Monday, March 31, 2014

An Early Easter Egg

We found half of a tiny eggshell under our palo verde tree this weekend.

The egg was probably less than an inch long before it hatched.

Plain white, no markings.

The palo verde tree is  thick with flowers now. It would be difficult to see a nest up there.

Friday, March 28, 2014

Well, THAT was fast...

We had been keeping an eye on the monarch chrysalis in our courtyard for the last 2 weeks. A couple of days ago we noticed the beautiful green chrysalis had turned a dark charcoal black. That didn't seem like a good thing, and we feared the worst.

Two days later we noticed the black chrysalis was no longer visible in the chuparosa bush. We figured the caterpillar inside had died and the chrysalis probably dropped from the twig.

A day after that, we got curious and took a closer look. We found the chrysalis was still in its place, but saw the butterfly had emerged sometime earlier, leaving behind a torn chrysalis that was a very pale translucent tan color.

Some quick research showed that what we thought was a dead black chrysalis was actually the wings of the ready-to-hatch butterfly showing through the walls of the chrysalis.

It was surprising how quickly the butterfly metamorphosed through the chrysalis stage into the adult butterfly. We first noticed the little caterpillars on 4 March. By 10 March they had tripled in size. On 12 March we found the chrysalis in our chuparosa bush. And it appears that the adult butterfly hatched out around 23 March.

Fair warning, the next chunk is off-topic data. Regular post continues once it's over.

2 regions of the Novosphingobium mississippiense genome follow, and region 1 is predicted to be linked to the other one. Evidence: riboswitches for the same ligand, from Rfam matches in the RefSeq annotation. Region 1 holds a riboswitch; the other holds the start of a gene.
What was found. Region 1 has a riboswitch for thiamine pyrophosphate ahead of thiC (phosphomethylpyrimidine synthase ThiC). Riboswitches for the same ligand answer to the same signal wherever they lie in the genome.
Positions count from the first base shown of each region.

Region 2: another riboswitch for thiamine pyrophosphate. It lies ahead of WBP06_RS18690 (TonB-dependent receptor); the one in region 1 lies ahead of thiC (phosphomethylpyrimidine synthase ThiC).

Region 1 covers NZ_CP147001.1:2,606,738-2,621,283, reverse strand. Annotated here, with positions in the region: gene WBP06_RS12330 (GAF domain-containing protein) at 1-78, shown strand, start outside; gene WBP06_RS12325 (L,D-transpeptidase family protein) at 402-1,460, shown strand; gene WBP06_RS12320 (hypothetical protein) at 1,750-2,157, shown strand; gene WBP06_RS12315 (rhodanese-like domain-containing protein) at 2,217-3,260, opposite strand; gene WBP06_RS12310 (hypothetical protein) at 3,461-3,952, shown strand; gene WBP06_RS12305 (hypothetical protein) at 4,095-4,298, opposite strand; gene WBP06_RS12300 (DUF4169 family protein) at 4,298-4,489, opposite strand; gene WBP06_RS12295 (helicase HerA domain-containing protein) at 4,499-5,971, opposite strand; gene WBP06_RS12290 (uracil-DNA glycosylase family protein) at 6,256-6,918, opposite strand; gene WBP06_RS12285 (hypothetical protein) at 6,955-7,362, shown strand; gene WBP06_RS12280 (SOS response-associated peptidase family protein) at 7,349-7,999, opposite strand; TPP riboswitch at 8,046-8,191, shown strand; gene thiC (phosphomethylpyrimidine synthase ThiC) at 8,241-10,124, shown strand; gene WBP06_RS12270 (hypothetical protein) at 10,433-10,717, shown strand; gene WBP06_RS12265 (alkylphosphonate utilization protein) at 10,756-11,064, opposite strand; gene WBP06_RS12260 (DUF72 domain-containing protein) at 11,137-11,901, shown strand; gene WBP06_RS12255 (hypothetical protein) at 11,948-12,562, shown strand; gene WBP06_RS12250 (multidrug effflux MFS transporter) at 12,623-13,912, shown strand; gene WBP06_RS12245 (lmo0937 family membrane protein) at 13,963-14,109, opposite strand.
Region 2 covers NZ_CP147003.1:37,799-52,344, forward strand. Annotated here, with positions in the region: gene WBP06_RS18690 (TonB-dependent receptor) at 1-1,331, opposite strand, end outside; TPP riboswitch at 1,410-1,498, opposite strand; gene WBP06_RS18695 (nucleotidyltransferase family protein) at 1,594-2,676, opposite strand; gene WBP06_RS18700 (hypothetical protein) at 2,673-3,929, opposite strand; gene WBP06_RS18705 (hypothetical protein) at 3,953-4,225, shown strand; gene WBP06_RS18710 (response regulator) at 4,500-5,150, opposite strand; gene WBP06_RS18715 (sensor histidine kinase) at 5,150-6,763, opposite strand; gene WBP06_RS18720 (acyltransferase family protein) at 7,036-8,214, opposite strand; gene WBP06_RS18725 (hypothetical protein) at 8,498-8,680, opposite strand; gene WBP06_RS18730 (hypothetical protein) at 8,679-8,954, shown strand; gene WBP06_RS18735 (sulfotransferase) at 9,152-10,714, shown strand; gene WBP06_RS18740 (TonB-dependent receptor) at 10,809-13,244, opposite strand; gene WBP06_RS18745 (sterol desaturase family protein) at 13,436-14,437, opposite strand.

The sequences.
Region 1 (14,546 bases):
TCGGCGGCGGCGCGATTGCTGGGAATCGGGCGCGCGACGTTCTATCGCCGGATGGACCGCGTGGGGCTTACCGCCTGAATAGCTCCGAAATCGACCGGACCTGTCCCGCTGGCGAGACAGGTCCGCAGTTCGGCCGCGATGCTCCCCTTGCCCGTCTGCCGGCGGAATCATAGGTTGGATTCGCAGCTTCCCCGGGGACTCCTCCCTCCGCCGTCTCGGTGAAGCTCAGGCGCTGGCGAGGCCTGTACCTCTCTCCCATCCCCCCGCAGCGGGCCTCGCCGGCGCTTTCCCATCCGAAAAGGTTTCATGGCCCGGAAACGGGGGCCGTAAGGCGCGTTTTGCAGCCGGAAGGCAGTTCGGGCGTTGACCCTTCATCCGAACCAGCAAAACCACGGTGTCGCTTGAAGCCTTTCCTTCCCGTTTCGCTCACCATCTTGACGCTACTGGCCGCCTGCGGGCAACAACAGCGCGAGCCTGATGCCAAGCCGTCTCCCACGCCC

Adult monarch butterflies will live 2-6 weeks, during which time they will feed on nectar and mate. The females will then lay eggs that will become the next generation. Hopefully we have enough of a variety of native plants for the adult butterflies to feed on, and they will decide to lay more eggs in our yard. Adding more milkweed plants is definitely on our gardening to-do list.

(And next time we'll know to grab the camera when the chrysalis turns black...)

For more information about Monarch Butterflies, their life cycle and how you can help them:

Learn how to create a Monarch Waystation for migrating butterflies:

Sunday, March 23, 2014

Too Much "Spring Cleaning"

One of our neighbors trimmed their native Fan Palms this weekend. The beautiful thick frond skirt and fruiting stalks were completely removed, ground up in a shredder and hauled off to the dump.

Yellow-rumped Warblers, House Finches, Cedar Waxwings and Robins had been recently feeding on the palm fruits.

Hooded Orioles create intricate woven nests in the protection of the palm fronds. I hope our recent arrivals hadn't started nest building activities in those trees.

:: sigh ::

"Let us not look back in anger, or forward in fear, but around in awareness."
~ James Thurber

Friday, March 21, 2014

Happy Vernal Equinox

Yesterday was the first day of Spring. But with all the warm weather we've been having, signs of Spring have already been here for a while.

The first male Hooded Oriole of the season showed up about 2 weeks ago, followed by another male and 2 females. They are shy and difficult to photograph. We've been putting out sliced oranges and a feeder cup of jelly for them to enjoy.

Peaches and Nectarines are already forming on our trees. Looks like the Apricot tree might be a bust this year. It produced 4 flowers about a month ago, then went right to leaf. It has some new flowers now, so we'll see if they set fruit.